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Heading to bargaining table? Review contract language before changing benefits

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If your organization has a collective-bargaining agreement with a union, make sure you check with counsel before you make any changes to benefits. In some cases, promises made in past contracts—such as a promise to provide retiree health benefits—may be a binding, vested promise that cannot be undone, at least for those who have already qualified.

Recent case: Rockwell International announced in 2005 that, with the expiration of the union contract then in place, it would stop providing retiree health benefits. The benefits had been part of previous contracts for many years.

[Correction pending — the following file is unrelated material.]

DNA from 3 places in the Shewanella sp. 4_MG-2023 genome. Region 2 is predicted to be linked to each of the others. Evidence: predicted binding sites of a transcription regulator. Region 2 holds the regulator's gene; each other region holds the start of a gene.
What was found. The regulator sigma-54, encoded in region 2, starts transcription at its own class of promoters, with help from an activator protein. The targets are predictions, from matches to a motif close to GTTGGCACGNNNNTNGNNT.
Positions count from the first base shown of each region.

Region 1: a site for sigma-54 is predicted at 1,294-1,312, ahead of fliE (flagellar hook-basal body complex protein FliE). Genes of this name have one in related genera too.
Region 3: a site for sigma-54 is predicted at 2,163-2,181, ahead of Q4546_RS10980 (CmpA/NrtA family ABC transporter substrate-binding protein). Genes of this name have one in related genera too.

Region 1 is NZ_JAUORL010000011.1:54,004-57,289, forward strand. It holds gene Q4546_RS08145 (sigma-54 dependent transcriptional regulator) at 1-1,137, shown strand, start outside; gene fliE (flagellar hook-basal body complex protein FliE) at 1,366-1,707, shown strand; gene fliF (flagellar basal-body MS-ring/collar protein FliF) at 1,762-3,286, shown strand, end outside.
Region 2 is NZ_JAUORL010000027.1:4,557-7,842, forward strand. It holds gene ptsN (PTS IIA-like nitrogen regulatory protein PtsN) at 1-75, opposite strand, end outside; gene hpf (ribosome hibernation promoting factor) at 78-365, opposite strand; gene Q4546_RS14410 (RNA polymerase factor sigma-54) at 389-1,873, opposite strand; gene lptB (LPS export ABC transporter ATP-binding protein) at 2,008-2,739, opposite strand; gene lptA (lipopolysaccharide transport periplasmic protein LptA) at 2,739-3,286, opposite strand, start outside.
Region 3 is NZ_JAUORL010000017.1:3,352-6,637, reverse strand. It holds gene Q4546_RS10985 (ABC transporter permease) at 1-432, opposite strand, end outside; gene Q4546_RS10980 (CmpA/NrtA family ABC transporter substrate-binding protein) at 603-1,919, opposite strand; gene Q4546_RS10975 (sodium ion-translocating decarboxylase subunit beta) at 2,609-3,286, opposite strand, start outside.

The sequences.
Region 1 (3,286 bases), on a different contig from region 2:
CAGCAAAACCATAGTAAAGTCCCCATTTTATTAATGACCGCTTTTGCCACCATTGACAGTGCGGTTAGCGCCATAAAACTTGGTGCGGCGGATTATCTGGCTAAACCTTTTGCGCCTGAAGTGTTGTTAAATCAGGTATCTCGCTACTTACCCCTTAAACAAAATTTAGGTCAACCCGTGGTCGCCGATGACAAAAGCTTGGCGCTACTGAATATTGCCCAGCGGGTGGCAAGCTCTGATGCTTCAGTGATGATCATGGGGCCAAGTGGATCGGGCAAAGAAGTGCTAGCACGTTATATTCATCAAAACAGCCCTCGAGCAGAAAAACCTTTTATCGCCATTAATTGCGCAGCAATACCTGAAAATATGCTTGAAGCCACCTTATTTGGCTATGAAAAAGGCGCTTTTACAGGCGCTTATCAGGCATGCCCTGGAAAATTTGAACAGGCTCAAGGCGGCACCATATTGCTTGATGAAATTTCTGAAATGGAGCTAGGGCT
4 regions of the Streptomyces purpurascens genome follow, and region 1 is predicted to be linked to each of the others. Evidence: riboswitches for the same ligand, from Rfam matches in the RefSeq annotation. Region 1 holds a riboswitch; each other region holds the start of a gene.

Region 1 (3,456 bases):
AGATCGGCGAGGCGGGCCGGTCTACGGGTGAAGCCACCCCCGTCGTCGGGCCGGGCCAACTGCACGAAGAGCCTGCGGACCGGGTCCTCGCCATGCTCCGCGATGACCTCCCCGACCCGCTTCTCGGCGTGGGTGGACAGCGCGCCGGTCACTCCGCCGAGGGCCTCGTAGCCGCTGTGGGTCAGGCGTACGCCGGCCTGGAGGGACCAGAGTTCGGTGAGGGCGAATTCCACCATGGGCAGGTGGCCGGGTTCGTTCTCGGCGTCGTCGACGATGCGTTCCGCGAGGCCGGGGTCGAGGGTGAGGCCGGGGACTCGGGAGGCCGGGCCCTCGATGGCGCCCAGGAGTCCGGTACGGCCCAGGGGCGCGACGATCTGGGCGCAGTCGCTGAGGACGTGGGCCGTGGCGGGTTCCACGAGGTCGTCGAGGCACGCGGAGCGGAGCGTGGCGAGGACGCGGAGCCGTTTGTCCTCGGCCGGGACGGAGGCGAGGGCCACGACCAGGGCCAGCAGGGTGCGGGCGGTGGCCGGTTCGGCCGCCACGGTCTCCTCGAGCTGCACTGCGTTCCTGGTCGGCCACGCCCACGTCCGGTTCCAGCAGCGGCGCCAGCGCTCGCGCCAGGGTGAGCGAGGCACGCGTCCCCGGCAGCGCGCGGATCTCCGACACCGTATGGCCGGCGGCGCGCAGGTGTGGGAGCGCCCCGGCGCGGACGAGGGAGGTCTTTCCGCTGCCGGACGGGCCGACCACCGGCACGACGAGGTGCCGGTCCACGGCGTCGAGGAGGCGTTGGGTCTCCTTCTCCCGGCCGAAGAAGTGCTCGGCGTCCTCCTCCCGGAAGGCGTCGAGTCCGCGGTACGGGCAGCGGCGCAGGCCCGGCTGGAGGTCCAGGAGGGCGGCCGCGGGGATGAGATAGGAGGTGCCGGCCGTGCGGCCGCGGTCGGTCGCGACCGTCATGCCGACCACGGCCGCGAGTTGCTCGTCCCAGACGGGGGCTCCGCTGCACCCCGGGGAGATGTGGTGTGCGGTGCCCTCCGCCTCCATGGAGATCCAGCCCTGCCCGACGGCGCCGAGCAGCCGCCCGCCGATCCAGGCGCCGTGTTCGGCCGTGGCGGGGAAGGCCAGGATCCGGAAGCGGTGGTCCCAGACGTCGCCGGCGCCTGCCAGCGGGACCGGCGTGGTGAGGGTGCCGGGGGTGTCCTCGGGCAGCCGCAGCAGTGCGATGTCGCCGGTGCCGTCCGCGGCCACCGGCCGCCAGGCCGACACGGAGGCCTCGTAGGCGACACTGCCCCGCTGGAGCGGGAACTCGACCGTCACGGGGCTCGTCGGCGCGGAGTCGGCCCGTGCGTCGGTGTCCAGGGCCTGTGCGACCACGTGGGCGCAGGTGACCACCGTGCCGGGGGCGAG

Retirees sued, claiming the earlier contract provisions were permanent and amounted to vested benefits similar to a pension. The 6th Circuit Court of Appeals looked at the language and agreed. It said the company had to continue the health benefits. (Cole, et al., v. Rockwell International, No. 06-2224, 6th Cir., 2008)

Advice: If you already have a similar clause in your contract, talk to your attorney about how you can at least eliminate the obligation for future employees. And remember that the cost of prior commitments can be a basis for demanding take-backs in other areas, such as wages.

Final note: This case illustrates why you need extremely skilled and experienced legal counsel to help negotiate union contracts. This is not a do-it-yourself project. The union will have language in mind that may sound innocuous, but that could create permanent rights for employees that you can never take away—at least for current employees.

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